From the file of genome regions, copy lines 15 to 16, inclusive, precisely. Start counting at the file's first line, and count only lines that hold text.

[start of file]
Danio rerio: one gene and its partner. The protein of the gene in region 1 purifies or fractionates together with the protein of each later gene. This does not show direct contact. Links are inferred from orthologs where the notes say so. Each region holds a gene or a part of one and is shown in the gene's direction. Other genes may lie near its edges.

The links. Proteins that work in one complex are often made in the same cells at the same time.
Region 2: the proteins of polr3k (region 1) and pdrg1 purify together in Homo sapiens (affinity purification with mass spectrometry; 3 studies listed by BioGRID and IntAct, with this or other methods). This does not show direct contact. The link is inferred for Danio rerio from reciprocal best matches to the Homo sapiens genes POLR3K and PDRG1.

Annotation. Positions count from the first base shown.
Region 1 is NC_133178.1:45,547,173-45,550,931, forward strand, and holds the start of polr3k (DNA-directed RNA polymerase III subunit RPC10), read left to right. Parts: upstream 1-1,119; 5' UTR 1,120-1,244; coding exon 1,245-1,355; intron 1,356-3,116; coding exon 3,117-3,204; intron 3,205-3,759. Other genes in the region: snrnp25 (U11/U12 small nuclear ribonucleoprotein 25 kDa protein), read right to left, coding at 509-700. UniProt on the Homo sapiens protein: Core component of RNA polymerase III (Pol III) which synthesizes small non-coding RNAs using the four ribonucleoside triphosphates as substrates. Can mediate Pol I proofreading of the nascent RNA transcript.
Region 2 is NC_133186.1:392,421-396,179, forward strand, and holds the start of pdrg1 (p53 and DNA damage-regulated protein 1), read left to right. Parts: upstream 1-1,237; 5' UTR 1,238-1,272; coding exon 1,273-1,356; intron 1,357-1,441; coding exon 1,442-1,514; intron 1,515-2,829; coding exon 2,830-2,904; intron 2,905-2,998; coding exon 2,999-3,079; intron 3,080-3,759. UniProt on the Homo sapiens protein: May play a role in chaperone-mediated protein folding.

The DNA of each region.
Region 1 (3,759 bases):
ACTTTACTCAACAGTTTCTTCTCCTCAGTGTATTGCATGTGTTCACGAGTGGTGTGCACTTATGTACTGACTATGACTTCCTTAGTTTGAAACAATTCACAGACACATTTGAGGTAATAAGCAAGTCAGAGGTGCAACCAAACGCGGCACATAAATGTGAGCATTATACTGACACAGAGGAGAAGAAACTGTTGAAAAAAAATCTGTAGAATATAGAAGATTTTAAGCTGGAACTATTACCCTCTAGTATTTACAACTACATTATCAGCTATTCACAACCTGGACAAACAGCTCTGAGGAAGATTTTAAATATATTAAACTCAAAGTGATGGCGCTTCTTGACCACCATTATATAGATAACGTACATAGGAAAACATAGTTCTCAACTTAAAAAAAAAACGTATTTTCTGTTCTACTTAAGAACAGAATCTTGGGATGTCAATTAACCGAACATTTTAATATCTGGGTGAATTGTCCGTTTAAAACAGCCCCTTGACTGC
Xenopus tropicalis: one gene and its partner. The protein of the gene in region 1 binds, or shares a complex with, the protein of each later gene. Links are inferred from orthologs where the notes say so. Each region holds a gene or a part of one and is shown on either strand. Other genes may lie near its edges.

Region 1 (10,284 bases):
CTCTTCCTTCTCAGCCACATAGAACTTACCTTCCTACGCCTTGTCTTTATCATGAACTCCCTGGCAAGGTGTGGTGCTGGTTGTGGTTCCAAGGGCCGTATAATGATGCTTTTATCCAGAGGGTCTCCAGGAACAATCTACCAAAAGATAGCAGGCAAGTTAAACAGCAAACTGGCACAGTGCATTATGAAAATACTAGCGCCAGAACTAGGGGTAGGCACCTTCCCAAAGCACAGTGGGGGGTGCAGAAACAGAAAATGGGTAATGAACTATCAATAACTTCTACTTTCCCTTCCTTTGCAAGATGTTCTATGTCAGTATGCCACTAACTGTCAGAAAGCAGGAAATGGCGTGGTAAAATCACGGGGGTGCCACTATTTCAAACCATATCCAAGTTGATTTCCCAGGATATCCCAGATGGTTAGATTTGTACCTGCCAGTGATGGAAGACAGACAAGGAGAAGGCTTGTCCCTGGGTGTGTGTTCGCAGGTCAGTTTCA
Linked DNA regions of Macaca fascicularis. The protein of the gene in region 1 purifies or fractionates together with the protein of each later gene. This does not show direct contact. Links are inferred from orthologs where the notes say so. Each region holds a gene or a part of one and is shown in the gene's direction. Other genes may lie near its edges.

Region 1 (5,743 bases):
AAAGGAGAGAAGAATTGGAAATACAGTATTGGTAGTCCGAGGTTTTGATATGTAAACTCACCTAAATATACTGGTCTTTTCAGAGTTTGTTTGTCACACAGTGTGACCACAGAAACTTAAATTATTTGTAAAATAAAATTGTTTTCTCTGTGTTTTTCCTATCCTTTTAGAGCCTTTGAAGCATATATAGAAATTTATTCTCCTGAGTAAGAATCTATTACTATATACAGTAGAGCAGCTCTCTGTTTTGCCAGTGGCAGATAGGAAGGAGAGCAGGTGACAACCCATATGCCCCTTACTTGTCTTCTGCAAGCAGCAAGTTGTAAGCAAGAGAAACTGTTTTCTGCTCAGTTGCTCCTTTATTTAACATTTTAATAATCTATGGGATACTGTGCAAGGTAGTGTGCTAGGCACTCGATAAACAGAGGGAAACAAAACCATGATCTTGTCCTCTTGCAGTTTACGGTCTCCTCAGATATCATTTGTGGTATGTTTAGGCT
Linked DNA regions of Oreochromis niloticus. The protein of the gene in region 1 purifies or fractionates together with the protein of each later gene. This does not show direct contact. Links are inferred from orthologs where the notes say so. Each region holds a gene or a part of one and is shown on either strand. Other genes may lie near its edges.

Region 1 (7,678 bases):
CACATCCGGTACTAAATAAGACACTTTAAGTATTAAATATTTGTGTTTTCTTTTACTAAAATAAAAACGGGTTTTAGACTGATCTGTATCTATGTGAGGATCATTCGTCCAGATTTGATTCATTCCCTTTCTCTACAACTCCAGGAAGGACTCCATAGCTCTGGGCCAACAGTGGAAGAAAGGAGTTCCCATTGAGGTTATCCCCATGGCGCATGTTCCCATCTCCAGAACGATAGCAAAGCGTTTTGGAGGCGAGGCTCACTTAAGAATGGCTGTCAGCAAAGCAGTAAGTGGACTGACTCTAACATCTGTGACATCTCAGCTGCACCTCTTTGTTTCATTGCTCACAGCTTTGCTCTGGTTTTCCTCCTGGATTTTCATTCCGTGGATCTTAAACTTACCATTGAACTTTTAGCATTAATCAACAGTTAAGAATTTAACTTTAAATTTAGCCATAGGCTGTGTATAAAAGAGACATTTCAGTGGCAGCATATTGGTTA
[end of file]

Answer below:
AAAGGAGAGAAGAATTGGAAATACAGTATTGGTAGTCCGAGGTTTTGATATGTAAACTCACCTAAATATACTGGTCTTTTCAGAGTTTGTTTGTCACACAGTGTGACCACAGAAACTTAAATTATTTGTAAAATAAAATTGTTTTCTCTGTGTTTTTCCTATCCTTTTAGAGCCTTTGAAGCATATATAGAAATTTATTCTCCTGAGTAAGAATCTATTACTATATACAGTAGAGCAGCTCTCTGTTTTGCCAGTGGCAGATAGGAAGGAGAGCAGGTGACAACCCATATGCCCCTTACTTGTCTTCTGCAAGCAGCAAGTTGTAAGCAAGAGAAACTGTTTTCTGCTCAGTTGCTCCTTTATTTAACATTTTAATAATCTATGGGATACTGTGCAAGGTAGTGTGCTAGGCACTCGATAAACAGAGGGAAACAAAACCATGATCTTGTCCTCTTGCAGTTTACGGTCTCCTCAGATATCATTTGTGGTATGTTTAGGCT
Linked DNA regions of Oreochromis niloticus. The protein of the gene in region 1 purifies or fractionates together with the protein of each later gene. This does not show direct contact. Links are inferred from orthologs where the notes say so. Each region holds a gene or a part of one and is shown on either strand. Other genes may lie near its edges.